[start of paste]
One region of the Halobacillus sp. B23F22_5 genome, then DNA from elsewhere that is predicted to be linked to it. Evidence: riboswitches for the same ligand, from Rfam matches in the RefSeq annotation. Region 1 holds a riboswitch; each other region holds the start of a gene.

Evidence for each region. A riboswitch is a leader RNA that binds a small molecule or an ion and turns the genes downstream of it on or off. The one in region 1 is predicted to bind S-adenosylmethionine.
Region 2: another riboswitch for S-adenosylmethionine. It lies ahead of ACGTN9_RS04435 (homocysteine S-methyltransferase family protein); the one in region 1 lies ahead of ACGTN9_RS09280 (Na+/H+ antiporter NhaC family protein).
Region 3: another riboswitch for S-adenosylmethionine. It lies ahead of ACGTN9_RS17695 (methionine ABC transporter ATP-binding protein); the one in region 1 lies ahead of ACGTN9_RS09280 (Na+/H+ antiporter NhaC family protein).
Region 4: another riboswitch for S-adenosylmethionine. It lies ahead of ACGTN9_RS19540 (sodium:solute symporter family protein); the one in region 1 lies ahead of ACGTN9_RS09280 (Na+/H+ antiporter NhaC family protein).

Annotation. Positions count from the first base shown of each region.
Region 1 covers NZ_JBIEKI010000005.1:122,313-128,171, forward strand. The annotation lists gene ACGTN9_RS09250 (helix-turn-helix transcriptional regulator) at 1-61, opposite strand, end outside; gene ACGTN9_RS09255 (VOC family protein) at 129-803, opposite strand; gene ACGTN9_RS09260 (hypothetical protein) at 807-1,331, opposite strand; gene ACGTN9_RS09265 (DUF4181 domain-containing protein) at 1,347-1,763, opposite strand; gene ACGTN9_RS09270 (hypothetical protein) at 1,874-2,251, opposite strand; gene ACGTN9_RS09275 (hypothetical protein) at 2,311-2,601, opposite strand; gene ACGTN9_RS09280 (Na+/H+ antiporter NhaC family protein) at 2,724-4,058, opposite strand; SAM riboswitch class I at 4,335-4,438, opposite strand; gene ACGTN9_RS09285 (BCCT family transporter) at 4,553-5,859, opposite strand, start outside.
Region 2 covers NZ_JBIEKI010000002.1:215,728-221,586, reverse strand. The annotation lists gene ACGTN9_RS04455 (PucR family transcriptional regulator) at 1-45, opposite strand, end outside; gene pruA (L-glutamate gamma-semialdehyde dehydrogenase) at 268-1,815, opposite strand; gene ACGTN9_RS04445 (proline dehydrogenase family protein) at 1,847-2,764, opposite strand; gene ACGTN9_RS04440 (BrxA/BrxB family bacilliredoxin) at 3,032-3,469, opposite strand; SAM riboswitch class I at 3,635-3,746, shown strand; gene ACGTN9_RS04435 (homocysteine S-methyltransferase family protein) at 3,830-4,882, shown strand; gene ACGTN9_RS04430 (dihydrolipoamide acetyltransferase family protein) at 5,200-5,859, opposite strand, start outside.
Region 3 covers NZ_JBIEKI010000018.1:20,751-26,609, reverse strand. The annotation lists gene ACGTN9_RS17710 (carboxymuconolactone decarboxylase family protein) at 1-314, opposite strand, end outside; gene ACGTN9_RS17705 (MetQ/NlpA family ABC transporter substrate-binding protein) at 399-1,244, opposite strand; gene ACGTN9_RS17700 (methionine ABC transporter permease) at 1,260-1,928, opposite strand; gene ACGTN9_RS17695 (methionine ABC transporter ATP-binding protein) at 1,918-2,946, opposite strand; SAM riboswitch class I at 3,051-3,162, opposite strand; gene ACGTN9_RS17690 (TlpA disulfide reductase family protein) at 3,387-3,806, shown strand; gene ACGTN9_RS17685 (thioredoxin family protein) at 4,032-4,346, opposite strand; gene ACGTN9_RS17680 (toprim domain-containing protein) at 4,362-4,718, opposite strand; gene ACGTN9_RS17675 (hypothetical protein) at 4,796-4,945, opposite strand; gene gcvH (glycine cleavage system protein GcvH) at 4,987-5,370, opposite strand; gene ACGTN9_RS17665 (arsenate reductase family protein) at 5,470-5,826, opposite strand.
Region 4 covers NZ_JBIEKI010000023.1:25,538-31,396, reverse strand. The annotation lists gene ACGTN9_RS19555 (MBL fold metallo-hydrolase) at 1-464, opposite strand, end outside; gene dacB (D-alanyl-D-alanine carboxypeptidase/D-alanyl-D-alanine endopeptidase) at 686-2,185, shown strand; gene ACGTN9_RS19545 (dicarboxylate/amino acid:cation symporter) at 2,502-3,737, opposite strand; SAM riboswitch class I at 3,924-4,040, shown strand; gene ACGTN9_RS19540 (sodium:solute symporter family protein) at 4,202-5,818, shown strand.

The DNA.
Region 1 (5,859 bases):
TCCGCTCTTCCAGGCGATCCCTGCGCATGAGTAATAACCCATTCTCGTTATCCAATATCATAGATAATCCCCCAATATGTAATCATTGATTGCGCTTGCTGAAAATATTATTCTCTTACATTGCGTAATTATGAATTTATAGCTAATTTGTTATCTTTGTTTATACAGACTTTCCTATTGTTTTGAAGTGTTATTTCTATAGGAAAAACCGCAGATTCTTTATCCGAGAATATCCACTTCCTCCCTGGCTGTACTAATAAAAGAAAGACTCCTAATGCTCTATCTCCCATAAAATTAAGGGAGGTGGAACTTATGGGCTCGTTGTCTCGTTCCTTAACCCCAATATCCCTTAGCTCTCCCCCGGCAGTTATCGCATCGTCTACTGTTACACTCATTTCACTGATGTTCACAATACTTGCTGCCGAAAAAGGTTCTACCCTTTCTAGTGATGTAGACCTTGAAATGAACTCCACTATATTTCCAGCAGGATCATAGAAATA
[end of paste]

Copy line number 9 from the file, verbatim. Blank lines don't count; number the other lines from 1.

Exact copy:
Region 3 covers NZ_JBIEKI010000018.1:20,751-26,609, reverse strand. The annotation lists gene ACGTN9_RS17710 (carboxymuconolactone decarboxylase family protein) at 1-314, opposite strand, end outside; gene ACGTN9_RS17705 (MetQ/NlpA family ABC transporter substrate-binding protein) at 399-1,244, opposite strand; gene ACGTN9_RS17700 (methionine ABC transporter permease) at 1,260-1,928, opposite strand; gene ACGTN9_RS17695 (methionine ABC transporter ATP-binding protein) at 1,918-2,946, opposite strand; SAM riboswitch class I at 3,051-3,162, opposite strand; gene ACGTN9_RS17690 (TlpA disulfide reductase family protein) at 3,387-3,806, shown strand; gene ACGTN9_RS17685 (thioredoxin family protein) at 4,032-4,346, opposite strand; gene ACGTN9_RS17680 (toprim domain-containing protein) at 4,362-4,718, opposite strand; gene ACGTN9_RS17675 (hypothetical protein) at 4,796-4,945, opposite strand; gene gcvH (glycine cleavage system protein GcvH) at 4,987-5,370, opposite strand; gene ACGTN9_RS17665 (arsenate reductase family protein) at 5,470-5,826, opposite strand.